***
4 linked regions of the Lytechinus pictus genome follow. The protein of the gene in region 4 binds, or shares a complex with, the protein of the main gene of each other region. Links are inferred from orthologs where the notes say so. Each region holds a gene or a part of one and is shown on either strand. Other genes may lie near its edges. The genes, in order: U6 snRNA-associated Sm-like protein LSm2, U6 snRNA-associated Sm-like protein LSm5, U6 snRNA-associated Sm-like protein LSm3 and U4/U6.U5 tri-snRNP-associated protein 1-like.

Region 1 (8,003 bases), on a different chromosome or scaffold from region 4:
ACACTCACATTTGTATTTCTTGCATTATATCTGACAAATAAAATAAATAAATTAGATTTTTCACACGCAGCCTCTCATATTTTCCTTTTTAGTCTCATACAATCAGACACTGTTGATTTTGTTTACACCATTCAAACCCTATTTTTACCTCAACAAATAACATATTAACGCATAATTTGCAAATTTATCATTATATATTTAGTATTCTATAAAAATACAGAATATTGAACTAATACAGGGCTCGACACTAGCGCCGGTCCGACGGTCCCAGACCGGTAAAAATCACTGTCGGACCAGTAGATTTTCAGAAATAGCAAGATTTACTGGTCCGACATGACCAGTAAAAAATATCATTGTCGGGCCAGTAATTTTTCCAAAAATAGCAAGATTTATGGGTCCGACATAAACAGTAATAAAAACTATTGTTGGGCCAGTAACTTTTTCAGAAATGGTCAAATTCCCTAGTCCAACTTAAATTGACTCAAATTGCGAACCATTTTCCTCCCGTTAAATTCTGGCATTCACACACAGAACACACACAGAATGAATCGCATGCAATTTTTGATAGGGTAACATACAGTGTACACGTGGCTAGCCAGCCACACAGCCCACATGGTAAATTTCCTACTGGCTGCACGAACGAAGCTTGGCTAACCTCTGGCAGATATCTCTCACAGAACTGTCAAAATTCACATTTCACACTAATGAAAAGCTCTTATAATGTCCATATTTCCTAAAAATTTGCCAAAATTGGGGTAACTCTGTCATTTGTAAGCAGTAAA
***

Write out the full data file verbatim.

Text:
4 linked regions of the Lytechinus pictus genome follow. The protein of the gene in region 4 binds, or shares a complex with, the protein of the main gene of each other region. Links are inferred from orthologs where the notes say so. Each region holds a gene or a part of one and is shown on either strand. Other genes may lie near its edges. The genes, in order: U6 snRNA-associated Sm-like protein LSm2, U6 snRNA-associated Sm-like protein LSm5, U6 snRNA-associated Sm-like protein LSm3 and U4/U6.U5 tri-snRNP-associated protein 1-like.

Region 1 (8,003 bases), on a different chromosome or scaffold from region 4:
ACACTCACATTTGTATTTCTTGCATTATATCTGACAAATAAAATAAATAAATTAGATTTTTCACACGCAGCCTCTCATATTTTCCTTTTTAGTCTCATACAATCAGACACTGTTGATTTTGTTTACACCATTCAAACCCTATTTTTACCTCAACAAATAACATATTAACGCATAATTTGCAAATTTATCATTATATATTTAGTATTCTATAAAAATACAGAATATTGAACTAATACAGGGCTCGACACTAGCGCCGGTCCGACGGTCCCAGACCGGTAAAAATCACTGTCGGACCAGTAGATTTTCAGAAATAGCAAGATTTACTGGTCCGACATGACCAGTAAAAAATATCATTGTCGGGCCAGTAATTTTTCCAAAAATAGCAAGATTTATGGGTCCGACATAAACAGTAATAAAAACTATTGTTGGGCCAGTAACTTTTTCAGAAATGGTCAAATTCCCTAGTCCAACTTAAATTGACTCAAATTGCGAACCATTTTCCTCCCGTTAAATTCTGGCATTCACACACAGAACACACACAGAATGAATCGCATGCAATTTTTGATAGGGTAACATACAGTGTACACGTGGCTAGCCAGCCACACAGCCCACATGGTAAATTTCCTACTGGCTGCACGAACGAAGCTTGGCTAACCTCTGGCAGATATCTCTCACAGAACTGTCAAAATTCACATTTCACACTAATGAAAAGCTCTTATAATGTCCATATTTCCTAAAAATTTGCCAAAATTGGGGTAACTCTGTCATTTGTAAGCAGTAAA